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If it hadn’t been for the deadly Sept. 11 attack on the United States Consulate in Benghazi, Libya, Mitt Romney probably wouldn’t be giving a speech on foreign policy in the waning weeks of this election season. But Mr. Romney sensed an opening in President Obama’s missteps in Libya, and on Monday he plans to lay out his case that he will be a better steward of America’s national security.
For an American public fixated on the economy, another Romney valedictory on the advantages of not being Barack Obama will be a waste of time. Americans feel more comfortable when they have sense of the candidate’s vision, because it gives them a clearer road map for the future.
Mr. Romney must articulate his vision of America’s place in the world in a way that makes sense not only to the American people, but to friends and foes alike. There is a case to be made for a contrast with Mr. Obama. But, thus far, no Republican leader has made it.
Mr. Romney needs to persuade people that he’s not simply a George W. Bush retread, eager to go to war in Syria and Iran and answer all the mail with an F-16. He needs to understand that even though Mr. Obama’s so-called pivot to Asia is more rhetorical flourish than actual policy, it responds to a crying need.
Any new vision for American greatness in the world must flow from an understanding of how the country has changed since 2001. We are still one of the richest nations on earth, but Americans are poorer, war-weary and irritated with what appears to be the ingratitude of nations for which we have sacrificed a great deal in blood and treasure. There are substantial wings of both the Democratic and Republican parties that wish to wash their hands of the world’s troubles.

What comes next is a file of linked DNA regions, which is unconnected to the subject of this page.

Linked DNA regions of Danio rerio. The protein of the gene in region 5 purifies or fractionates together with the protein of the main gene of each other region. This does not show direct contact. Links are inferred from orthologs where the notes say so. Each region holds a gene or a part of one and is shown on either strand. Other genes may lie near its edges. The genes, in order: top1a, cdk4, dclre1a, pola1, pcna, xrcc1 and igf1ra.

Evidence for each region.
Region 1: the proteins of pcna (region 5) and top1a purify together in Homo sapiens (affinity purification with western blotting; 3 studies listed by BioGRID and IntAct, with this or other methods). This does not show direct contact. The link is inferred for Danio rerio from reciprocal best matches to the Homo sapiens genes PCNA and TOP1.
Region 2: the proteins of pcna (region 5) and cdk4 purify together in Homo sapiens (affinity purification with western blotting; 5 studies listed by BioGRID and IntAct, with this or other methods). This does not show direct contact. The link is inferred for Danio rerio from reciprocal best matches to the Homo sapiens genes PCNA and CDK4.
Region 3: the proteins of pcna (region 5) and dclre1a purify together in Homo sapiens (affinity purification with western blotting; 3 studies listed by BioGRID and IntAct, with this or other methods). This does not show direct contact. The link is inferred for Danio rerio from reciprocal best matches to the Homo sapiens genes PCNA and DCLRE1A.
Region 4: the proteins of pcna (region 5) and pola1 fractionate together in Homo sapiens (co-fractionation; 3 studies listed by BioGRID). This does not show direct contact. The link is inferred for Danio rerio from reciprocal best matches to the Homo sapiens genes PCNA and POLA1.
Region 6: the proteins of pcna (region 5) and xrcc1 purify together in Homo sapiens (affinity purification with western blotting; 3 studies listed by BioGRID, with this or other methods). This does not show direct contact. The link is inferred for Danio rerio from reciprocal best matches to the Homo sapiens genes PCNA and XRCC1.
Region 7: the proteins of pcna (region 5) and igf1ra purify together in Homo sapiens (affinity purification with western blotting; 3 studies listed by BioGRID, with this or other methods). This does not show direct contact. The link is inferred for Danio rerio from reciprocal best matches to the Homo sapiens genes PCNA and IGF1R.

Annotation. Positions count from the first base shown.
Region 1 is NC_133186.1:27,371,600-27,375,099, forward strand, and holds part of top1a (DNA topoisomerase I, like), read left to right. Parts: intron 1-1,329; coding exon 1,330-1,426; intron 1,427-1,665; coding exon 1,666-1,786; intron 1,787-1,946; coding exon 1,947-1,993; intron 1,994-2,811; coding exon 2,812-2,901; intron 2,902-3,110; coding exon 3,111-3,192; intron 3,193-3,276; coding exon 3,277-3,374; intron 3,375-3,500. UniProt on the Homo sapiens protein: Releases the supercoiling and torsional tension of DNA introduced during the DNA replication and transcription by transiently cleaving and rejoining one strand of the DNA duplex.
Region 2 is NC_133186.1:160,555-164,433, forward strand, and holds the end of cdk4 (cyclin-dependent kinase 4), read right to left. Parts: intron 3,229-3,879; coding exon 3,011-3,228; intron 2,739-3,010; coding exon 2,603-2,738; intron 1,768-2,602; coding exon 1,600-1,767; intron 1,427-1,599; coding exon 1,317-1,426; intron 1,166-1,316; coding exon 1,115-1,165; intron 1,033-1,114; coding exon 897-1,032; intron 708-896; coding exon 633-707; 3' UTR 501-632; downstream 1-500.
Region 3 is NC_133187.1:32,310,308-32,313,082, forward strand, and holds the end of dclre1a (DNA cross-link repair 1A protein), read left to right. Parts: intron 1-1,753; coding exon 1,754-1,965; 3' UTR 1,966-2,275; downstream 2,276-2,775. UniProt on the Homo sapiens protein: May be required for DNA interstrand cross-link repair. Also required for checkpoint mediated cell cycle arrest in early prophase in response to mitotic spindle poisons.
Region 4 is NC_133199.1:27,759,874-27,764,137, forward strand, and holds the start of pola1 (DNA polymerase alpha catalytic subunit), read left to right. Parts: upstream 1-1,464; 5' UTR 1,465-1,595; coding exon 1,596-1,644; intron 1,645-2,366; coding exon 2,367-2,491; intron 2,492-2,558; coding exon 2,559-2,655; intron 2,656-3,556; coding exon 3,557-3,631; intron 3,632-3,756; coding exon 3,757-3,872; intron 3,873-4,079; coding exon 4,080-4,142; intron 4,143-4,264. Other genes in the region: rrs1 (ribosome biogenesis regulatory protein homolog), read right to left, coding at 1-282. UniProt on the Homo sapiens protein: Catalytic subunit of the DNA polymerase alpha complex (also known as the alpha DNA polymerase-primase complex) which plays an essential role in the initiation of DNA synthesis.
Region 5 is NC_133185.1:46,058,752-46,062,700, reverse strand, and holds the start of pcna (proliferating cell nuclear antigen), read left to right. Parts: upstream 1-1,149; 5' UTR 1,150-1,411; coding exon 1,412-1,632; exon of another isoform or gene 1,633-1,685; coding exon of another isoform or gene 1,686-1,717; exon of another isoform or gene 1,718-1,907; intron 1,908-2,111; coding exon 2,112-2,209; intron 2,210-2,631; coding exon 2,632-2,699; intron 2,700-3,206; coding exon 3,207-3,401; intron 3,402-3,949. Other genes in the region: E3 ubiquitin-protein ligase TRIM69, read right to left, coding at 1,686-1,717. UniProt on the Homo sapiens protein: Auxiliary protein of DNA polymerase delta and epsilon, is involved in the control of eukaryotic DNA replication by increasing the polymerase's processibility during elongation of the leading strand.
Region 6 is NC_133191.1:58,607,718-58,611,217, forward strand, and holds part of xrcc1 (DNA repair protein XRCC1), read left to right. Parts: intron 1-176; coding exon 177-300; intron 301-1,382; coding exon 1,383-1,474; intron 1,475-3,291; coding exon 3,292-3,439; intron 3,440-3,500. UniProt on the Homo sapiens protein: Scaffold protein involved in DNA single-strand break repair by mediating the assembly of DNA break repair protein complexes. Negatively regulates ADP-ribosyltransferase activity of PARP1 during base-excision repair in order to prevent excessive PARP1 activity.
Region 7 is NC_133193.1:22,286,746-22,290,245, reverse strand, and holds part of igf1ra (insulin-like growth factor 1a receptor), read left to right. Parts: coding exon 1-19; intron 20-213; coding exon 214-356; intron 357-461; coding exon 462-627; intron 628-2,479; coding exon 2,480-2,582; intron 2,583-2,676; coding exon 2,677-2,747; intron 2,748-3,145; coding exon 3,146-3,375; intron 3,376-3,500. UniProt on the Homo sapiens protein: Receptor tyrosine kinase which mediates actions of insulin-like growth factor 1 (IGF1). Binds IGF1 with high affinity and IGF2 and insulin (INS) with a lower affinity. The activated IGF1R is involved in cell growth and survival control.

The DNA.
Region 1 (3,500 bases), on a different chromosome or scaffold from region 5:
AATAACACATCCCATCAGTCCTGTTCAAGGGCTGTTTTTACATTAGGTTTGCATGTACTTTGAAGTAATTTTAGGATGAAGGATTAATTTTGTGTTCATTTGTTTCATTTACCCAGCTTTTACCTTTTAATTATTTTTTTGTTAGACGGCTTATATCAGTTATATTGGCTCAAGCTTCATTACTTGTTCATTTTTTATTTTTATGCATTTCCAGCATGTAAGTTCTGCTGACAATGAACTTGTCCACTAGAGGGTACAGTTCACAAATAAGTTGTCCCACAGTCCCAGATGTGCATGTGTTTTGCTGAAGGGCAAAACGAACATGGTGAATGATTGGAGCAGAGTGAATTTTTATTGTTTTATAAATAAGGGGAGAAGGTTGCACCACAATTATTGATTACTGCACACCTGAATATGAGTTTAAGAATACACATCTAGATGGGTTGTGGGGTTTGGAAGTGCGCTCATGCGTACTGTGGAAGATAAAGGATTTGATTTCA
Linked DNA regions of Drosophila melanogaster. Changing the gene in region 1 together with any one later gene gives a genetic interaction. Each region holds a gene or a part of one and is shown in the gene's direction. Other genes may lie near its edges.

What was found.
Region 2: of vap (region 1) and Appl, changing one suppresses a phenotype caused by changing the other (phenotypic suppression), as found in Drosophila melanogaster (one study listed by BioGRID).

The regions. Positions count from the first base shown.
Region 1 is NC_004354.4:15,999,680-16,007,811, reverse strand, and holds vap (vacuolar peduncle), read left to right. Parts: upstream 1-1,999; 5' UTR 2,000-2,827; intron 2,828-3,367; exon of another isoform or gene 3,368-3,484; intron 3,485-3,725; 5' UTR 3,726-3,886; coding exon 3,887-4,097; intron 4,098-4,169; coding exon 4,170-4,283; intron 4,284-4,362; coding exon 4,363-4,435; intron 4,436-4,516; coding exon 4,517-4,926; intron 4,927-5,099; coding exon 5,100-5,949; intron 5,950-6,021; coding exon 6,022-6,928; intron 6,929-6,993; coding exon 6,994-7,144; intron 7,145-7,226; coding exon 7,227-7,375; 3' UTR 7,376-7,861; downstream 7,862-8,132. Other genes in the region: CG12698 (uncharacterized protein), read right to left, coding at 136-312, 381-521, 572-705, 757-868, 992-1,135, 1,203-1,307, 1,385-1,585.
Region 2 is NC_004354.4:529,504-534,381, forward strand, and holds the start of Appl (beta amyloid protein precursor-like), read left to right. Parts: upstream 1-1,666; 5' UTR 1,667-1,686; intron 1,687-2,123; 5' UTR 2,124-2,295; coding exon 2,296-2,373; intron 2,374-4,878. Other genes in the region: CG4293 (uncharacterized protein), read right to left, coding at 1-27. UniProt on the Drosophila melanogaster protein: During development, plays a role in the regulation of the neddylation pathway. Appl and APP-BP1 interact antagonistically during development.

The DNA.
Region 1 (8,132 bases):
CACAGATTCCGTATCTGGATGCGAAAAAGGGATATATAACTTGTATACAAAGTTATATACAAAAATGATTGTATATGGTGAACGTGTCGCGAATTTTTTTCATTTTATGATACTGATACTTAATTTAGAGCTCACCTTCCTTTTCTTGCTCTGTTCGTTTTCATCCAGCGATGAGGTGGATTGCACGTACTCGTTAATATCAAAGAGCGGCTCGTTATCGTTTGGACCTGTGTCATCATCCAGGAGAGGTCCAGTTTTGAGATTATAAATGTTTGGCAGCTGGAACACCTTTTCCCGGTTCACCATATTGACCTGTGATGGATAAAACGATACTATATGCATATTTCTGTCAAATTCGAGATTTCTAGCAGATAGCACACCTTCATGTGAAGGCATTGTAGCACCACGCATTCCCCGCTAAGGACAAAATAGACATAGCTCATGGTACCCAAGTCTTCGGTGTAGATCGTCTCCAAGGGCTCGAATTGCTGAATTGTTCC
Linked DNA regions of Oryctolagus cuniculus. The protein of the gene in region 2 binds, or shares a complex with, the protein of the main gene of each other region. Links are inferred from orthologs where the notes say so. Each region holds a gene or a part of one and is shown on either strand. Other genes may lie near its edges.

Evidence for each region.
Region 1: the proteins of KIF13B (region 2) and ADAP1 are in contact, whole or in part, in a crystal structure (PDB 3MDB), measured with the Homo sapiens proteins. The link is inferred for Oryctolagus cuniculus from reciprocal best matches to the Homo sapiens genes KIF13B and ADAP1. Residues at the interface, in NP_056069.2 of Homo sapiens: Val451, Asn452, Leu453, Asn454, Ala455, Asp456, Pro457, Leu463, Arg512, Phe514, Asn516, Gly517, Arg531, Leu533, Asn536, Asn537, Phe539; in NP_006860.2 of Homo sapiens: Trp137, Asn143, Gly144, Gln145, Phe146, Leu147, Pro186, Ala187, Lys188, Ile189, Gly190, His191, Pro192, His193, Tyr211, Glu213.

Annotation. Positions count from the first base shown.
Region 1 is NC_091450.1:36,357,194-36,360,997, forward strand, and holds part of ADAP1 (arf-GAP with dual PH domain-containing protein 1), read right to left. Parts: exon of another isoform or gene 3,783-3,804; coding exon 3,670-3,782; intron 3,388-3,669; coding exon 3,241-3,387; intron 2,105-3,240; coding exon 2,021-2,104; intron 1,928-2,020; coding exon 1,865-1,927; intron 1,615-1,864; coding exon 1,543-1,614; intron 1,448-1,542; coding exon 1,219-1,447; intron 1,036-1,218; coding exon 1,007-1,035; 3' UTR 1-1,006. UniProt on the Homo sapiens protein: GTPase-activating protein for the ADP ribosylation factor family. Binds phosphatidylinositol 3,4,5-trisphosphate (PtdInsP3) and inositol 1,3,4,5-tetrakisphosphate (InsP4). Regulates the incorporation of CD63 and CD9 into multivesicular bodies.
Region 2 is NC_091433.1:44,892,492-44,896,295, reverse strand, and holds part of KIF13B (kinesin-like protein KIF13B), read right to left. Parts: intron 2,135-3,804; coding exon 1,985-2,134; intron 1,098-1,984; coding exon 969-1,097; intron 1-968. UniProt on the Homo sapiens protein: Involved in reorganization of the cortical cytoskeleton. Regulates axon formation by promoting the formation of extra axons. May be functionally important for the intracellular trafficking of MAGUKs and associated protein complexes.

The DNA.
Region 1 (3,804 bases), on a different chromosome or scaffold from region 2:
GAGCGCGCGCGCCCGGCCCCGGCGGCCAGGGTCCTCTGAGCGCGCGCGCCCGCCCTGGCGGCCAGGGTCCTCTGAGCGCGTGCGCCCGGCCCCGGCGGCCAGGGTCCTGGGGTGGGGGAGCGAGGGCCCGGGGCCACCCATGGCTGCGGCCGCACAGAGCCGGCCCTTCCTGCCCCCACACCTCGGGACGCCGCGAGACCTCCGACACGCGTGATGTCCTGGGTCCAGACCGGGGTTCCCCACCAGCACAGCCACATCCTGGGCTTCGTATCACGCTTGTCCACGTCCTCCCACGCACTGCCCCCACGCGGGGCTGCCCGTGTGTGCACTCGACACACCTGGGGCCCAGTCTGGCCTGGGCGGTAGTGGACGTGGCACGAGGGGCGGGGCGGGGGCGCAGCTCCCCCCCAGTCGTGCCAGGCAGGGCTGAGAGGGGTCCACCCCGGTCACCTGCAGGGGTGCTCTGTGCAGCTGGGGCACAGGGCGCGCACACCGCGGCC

In that environment, Mr. Romney must give a clear explanation of how American power since the end of World War II provided the foundation for the most prosperous and successful era in human history; how our domination of the world’s most trafficked waterways has permitted the flourishing of trade; and how exporting our principles of political and economic freedom has opened and nourished markets that buy American goods, employ American workers and allow Americans to enjoy an unmatched level of security.
More important, Americans must know that it is not for mercantile benefits alone that the United States has exerted its leadership. It is because there is no other power, and no other people, that can — or, if able, would — exert the benign influence that has characterized our role in the world. Whether you like the Iraq war or hate it; like the battle in Afghanistan or not; believe in the ouster of Col. Muammar el-Qaddafi or revile it — in no case has the United States intervened for malevolent purposes.
Unfortunately, Mr. Romney hasn’t made that claim. Instead, when asked for specifics, he has outlined an Iran policy that doesn’t differ markedly from Mr. Obama’s. When pressed on what he would do differently in Syria, he has trodden so carefully that he has found himself to the left of his party’s internationalist wing. And he has doubled down on the notion that Russia remains a geostrategic threat, without presenting any persuasive evidence that it is.